Artists and creators flourish with the support of fans and patrons. While art and creativity is spread all over a country, patrons are largely restricted to urban centers. Folk art, though, does find its way to the market. But the remuneration to folk artists and creators is low. The price offered has little relation to the value of a product or the work that has gone into creating it. Artists and creators struggle to survive. And finding the right customers for artists and creators is often a huge challenge.
Bananabandy is an emarketplace for artists. It was born out of the need to support artists. The venture’s current focus is on creators from India. Artists and creators can register themselves and place their portfolios online on the site. Connoisseurs, buyers of art including those seeking creative work visit the market place seeking suitable creators. Customers can see samples of work of creators on the website, decide and offer a project. It is a win win model for both buyer and seller. Bananabandy gets a small service charge from the buyer of work.
Supporting artists and creators is a noble cause. It targets the creative community which to flourish needs patronage. But this emarketplace is not owned by the Department of Culture, business baron, society bigwig, movie star, art critic or even a not for profit entity. It has been conceptualized and implemented by two Mumbai based entrepreneurs in the early twenties – Shashank Jogani and Kavan Antani. The emarketplace – www.bananabandy.com concept came into being when the two were still in college.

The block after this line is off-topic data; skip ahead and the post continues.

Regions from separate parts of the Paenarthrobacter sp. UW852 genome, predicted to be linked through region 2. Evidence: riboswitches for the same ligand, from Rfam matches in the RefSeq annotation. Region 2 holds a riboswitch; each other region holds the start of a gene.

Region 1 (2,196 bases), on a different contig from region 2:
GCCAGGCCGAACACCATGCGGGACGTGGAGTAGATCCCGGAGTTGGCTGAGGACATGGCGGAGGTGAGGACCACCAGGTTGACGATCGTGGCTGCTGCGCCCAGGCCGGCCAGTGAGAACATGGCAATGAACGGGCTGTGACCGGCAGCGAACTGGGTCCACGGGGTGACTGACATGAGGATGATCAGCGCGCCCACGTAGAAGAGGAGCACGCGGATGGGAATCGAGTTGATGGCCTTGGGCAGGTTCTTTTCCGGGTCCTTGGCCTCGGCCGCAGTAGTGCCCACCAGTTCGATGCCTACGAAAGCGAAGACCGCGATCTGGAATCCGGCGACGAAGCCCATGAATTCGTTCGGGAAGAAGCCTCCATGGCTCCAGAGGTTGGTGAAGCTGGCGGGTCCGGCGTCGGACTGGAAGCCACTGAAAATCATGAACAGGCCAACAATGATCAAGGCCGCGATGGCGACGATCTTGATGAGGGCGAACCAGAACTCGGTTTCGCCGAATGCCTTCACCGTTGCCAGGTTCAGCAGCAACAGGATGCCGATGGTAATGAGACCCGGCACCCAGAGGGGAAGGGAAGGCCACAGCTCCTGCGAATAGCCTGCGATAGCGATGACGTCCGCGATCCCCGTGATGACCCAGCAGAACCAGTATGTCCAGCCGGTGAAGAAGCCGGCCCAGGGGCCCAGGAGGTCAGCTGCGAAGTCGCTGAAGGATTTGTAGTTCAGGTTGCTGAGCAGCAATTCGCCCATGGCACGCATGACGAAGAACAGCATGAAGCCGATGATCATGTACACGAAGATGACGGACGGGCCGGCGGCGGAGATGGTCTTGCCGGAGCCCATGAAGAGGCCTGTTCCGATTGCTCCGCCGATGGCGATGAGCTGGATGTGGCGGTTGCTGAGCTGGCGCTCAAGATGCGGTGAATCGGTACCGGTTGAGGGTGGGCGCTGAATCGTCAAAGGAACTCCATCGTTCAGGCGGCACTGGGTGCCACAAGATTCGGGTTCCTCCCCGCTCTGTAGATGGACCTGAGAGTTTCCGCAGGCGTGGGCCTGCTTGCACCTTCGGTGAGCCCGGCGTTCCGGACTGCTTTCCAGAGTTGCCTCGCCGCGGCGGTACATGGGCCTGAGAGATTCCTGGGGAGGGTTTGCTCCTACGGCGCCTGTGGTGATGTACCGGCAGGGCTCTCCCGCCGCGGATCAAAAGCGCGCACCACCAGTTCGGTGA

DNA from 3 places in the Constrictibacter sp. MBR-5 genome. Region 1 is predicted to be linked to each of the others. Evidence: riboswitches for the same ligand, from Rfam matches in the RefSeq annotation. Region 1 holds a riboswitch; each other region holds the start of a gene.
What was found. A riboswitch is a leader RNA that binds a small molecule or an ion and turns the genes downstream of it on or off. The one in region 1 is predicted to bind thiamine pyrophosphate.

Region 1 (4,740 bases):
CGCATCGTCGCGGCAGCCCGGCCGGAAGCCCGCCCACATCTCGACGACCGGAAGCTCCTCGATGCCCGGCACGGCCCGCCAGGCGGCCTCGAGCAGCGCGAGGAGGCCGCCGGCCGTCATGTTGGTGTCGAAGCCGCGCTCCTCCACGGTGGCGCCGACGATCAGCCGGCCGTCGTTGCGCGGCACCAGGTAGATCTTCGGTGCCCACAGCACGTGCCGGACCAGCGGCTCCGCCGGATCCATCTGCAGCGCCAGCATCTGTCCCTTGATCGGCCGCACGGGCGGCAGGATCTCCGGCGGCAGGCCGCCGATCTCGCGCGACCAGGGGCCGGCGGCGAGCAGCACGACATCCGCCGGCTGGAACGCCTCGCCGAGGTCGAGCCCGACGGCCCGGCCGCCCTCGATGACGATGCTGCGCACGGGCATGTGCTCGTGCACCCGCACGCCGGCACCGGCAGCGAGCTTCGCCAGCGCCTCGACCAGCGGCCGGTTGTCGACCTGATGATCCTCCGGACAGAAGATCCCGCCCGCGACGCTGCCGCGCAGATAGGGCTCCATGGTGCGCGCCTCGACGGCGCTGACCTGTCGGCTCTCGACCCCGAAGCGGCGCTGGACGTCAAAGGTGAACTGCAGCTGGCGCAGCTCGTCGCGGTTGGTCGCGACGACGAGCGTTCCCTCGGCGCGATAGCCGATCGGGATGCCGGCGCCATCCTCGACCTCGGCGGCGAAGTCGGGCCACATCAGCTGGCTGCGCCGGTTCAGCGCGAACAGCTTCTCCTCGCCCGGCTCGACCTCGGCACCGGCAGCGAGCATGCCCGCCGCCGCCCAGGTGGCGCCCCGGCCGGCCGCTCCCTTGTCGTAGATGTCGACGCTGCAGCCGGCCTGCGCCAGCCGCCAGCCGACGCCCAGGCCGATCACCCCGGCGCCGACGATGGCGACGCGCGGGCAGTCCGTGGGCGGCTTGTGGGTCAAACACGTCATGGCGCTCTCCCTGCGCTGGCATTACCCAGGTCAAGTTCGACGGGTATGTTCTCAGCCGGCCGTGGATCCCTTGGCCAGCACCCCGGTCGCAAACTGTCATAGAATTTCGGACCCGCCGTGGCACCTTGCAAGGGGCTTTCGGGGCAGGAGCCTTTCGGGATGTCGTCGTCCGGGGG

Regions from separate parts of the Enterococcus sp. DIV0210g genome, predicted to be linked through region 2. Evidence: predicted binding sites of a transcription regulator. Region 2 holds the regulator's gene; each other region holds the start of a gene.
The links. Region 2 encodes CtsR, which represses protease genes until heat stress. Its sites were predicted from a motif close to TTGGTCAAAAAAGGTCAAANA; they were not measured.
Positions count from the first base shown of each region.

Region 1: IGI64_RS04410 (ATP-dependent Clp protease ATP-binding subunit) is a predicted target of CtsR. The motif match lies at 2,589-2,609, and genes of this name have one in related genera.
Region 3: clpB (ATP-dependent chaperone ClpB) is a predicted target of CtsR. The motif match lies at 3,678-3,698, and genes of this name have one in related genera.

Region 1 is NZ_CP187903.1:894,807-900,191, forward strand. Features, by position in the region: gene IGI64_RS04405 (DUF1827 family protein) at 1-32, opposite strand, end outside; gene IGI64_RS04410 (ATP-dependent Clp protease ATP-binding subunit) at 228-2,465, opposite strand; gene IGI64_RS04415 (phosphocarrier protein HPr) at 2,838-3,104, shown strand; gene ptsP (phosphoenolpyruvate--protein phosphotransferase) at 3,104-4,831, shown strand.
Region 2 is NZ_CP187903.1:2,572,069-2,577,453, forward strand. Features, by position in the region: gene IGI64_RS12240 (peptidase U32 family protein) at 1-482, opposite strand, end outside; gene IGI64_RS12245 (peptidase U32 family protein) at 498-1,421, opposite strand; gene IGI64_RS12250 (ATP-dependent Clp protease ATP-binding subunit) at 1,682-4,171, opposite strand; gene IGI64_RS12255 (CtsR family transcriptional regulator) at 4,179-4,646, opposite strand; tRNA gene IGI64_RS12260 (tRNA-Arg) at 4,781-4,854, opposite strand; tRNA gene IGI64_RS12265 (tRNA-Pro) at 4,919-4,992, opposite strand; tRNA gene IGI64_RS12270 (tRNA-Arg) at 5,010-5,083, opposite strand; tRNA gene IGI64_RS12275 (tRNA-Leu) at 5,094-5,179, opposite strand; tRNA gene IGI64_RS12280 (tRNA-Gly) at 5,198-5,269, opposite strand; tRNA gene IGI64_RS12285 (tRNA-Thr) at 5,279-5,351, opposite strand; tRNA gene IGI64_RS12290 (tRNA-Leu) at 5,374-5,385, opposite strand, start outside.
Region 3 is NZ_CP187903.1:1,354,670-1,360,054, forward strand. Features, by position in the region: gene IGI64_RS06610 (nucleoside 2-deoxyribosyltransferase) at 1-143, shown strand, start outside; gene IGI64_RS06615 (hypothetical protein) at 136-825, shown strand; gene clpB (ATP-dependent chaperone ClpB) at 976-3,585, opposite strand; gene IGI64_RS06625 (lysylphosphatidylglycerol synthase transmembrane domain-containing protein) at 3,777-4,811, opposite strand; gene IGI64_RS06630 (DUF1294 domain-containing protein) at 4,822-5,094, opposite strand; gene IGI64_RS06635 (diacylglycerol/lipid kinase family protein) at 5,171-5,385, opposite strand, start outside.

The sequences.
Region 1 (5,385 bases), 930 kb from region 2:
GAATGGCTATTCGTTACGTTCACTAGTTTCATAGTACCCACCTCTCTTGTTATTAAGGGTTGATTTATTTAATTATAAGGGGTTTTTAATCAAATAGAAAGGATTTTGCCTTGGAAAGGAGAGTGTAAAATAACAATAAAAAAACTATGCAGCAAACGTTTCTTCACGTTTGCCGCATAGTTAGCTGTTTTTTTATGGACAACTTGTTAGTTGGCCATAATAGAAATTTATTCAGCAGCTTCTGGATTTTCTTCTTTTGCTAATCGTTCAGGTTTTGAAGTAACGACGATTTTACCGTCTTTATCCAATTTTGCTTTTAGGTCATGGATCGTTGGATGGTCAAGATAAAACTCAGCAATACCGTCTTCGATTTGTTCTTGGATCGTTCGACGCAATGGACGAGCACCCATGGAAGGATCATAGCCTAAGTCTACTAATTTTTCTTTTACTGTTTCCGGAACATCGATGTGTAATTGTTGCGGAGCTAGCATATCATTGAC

The startup found Shashank Jogani announced in August 2016 that they have rebranded bananabandy and are now calling themselves indiefolio. The website now is www.indiefolio.com
The website went live in 2015. Ever since, artists from all over India have patronized the site. According to a Press note, released by the Founders over 30000 art works have been uploaded onto the portal. Companies big and small are visiting the marketplace offering projects to artists. This includes some marquee brands.
Speaking to Shashank over Skype for a formal interview after our brief interaction at the Surge 2016 startup event at Bengaluru, India, I was told that the e marketplace is evoking good interest from customers based out of cities of Mumbai and Pune.
This is not surprising. Both the cities are industrial and business hubs. The need for functional art work is felt more by growing business. They use it to advertise, promote brands and fulfill functional requirements for a service portfolio or a product display. As India grows, the need for creative work will inevitably grow.
The demand for visually expressing a product concept, presenting the concept has always been there. Now the need is growing across the entire range of industrial, infrastructural and social market segments. Bananabandy current portfolio is still largely restricted to traditional art, animation and related areas.